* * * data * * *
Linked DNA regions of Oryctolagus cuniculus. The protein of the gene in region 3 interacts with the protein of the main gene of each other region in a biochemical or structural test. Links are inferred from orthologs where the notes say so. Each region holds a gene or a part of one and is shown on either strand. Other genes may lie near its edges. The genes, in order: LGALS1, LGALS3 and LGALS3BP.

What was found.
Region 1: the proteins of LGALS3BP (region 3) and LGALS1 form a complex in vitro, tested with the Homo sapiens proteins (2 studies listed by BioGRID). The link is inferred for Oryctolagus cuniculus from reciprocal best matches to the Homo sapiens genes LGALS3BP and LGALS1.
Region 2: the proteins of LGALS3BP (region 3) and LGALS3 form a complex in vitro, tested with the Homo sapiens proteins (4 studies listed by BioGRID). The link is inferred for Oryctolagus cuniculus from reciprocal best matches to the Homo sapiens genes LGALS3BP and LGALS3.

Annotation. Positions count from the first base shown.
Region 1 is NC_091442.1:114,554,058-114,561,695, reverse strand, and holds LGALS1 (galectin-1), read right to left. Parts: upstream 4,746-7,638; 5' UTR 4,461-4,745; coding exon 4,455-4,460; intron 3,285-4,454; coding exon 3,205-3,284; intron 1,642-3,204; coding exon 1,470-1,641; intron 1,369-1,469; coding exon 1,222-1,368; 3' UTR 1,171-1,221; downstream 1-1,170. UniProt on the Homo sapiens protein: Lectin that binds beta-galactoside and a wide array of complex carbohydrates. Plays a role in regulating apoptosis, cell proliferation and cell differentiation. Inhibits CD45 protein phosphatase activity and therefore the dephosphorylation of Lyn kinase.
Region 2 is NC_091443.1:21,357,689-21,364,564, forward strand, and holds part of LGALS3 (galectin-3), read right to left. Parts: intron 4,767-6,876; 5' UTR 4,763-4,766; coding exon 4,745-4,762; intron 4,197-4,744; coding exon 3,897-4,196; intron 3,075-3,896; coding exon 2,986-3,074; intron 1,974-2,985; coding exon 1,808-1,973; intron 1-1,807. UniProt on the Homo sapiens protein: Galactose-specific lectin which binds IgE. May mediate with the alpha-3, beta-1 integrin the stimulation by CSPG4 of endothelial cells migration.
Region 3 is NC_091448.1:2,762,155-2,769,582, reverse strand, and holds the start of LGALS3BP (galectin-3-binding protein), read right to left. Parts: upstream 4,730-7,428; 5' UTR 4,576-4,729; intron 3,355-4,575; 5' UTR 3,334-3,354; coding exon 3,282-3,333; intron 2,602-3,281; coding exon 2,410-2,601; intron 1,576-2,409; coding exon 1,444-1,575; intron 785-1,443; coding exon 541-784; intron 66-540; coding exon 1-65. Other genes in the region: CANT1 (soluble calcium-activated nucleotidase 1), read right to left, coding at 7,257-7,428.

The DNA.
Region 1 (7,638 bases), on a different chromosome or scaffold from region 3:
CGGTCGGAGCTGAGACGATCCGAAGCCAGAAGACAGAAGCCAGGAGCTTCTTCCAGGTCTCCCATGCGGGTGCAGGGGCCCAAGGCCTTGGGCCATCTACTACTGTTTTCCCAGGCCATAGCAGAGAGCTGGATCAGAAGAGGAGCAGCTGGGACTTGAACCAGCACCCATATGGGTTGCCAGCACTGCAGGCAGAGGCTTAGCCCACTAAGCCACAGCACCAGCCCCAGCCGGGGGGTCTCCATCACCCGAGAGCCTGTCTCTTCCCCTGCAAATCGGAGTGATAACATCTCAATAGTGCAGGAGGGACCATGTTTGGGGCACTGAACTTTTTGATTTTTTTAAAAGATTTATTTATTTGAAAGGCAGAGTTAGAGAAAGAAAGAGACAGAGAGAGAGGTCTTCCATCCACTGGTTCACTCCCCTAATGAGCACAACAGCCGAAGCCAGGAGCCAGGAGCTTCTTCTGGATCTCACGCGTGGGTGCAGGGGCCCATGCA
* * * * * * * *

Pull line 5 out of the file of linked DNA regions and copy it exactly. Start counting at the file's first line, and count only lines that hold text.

Annotation. Positions count from the first base shown.